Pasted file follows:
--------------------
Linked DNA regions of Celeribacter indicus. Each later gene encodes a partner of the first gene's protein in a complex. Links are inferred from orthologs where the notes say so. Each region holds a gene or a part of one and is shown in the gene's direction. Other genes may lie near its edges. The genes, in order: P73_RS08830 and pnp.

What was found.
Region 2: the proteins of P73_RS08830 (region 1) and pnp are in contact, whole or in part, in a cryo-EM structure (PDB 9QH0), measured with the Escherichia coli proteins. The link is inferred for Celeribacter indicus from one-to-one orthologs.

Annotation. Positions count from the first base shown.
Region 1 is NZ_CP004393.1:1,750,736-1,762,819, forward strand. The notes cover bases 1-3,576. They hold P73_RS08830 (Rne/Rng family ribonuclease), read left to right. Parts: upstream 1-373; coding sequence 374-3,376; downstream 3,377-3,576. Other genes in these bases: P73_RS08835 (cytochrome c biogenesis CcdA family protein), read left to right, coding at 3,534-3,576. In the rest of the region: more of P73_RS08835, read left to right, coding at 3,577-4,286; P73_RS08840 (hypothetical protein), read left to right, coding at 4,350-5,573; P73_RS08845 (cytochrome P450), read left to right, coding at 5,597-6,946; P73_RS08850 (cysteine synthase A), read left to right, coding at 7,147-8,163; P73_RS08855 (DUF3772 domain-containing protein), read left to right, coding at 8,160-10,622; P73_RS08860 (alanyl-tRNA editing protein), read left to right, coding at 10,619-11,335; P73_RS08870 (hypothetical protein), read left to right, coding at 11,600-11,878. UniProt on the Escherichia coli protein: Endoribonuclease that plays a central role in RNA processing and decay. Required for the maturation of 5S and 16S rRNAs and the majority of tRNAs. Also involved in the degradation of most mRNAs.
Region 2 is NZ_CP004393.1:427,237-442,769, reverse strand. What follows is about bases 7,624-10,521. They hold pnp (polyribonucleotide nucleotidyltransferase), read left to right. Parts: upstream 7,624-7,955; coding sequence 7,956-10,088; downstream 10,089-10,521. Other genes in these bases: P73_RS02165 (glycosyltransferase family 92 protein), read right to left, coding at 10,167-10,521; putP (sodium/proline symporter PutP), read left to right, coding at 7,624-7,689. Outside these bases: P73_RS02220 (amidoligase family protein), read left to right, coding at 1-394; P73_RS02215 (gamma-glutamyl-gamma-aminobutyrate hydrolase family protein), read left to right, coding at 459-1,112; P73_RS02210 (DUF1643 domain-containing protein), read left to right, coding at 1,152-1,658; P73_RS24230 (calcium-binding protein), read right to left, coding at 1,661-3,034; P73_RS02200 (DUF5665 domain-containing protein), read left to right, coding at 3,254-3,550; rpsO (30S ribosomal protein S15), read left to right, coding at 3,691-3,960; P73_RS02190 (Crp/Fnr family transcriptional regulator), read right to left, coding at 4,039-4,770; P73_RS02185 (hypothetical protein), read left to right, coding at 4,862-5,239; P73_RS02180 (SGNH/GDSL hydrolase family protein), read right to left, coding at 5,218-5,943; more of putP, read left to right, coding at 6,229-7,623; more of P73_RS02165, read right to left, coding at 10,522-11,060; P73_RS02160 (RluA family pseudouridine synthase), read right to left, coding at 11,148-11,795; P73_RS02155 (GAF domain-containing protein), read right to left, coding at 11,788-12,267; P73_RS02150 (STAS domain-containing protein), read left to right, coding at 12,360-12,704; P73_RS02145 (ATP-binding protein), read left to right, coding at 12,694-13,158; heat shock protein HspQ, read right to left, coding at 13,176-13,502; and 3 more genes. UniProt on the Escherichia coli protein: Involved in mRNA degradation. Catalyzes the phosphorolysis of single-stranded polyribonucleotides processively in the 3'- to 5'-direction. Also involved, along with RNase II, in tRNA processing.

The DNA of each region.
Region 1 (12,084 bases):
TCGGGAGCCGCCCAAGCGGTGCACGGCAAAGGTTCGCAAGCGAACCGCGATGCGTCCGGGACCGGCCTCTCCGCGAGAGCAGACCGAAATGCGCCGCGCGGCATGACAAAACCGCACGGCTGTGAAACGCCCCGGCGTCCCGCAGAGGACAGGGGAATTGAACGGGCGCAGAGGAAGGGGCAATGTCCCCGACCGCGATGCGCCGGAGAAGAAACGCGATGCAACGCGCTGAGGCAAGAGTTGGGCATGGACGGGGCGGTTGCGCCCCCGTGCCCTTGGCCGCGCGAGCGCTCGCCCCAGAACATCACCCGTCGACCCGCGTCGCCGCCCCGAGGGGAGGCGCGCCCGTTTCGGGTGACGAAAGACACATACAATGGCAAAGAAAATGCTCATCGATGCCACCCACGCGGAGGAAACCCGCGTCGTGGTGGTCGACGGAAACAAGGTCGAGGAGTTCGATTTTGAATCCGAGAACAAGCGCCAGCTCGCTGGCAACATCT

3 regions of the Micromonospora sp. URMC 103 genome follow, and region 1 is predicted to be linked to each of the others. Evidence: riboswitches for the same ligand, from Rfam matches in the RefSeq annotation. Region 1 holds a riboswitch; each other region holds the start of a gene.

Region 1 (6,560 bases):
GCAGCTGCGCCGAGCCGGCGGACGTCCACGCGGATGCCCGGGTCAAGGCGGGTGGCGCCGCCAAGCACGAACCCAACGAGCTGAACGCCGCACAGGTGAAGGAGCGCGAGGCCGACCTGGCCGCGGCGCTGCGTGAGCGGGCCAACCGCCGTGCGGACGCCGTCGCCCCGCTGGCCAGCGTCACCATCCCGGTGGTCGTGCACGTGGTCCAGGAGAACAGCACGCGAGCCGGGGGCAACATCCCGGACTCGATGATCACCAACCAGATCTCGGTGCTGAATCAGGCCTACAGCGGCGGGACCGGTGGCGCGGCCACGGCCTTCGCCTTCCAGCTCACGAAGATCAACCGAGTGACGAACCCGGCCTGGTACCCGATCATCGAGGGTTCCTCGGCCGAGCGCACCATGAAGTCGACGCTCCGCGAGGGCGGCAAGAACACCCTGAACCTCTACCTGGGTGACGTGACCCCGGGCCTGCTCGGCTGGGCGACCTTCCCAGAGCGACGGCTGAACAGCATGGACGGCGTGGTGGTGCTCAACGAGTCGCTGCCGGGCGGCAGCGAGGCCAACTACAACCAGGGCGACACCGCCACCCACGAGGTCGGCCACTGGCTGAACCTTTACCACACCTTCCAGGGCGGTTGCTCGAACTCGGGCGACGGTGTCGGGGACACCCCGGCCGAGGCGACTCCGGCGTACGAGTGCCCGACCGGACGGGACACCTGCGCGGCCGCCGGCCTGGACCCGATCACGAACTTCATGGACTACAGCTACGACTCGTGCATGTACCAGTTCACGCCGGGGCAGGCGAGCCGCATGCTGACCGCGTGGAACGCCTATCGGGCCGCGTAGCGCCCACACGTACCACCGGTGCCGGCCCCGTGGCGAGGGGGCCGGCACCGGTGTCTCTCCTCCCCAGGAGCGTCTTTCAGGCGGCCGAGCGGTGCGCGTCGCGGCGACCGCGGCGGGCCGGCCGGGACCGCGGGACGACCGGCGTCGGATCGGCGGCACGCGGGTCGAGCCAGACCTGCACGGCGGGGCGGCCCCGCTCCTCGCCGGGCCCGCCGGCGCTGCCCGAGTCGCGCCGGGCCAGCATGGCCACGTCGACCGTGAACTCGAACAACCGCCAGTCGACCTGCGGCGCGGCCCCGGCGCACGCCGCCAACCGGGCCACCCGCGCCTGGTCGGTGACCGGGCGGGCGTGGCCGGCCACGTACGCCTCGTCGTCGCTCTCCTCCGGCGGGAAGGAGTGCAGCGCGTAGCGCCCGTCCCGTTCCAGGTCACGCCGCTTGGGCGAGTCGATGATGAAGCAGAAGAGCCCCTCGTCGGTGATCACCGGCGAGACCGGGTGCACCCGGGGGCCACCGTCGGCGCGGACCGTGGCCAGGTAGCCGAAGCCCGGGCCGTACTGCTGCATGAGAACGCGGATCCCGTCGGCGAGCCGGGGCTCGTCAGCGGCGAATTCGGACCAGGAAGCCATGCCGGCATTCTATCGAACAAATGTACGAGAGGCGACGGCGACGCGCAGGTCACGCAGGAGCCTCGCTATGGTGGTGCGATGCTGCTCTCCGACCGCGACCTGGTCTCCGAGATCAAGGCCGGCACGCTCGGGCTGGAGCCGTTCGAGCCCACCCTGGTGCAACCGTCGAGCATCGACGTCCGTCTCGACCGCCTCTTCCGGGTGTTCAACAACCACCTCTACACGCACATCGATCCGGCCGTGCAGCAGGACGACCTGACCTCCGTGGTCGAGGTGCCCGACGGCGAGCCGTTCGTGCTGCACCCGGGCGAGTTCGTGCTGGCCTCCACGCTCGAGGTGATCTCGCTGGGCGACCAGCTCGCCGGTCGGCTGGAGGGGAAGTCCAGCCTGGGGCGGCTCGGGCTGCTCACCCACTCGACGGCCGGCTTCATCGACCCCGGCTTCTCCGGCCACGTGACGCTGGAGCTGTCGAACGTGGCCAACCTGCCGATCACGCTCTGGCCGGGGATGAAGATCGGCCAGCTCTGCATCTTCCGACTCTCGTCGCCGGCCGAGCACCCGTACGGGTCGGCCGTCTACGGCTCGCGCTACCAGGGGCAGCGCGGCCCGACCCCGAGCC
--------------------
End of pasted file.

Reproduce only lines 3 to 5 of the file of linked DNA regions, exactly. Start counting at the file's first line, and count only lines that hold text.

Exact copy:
Region 2: the proteins of P73_RS08830 (region 1) and pnp are in contact, whole or in part, in a cryo-EM structure (PDB 9QH0), measured with the Escherichia coli proteins. The link is inferred for Celeribacter indicus from one-to-one orthologs.

Annotation. Positions count from the first base shown.
Region 1 is NZ_CP004393.1:1,750,736-1,762,819, forward strand. The notes cover bases 1-3,576. They hold P73_RS08830 (Rne/Rng family ribonuclease), read left to right. Parts: upstream 1-373; coding sequence 374-3,376; downstream 3,377-3,576. Other genes in these bases: P73_RS08835 (cytochrome c biogenesis CcdA family protein), read left to right, coding at 3,534-3,576. In the rest of the region: more of P73_RS08835, read left to right, coding at 3,577-4,286; P73_RS08840 (hypothetical protein), read left to right, coding at 4,350-5,573; P73_RS08845 (cytochrome P450), read left to right, coding at 5,597-6,946; P73_RS08850 (cysteine synthase A), read left to right, coding at 7,147-8,163; P73_RS08855 (DUF3772 domain-containing protein), read left to right, coding at 8,160-10,622; P73_RS08860 (alanyl-tRNA editing protein), read left to right, coding at 10,619-11,335; P73_RS08870 (hypothetical protein), read left to right, coding at 11,600-11,878. UniProt on the Escherichia coli protein: Endoribonuclease that plays a central role in RNA processing and decay. Required for the maturation of 5S and 16S rRNAs and the majority of tRNAs. Also involved in the degradation of most mRNAs.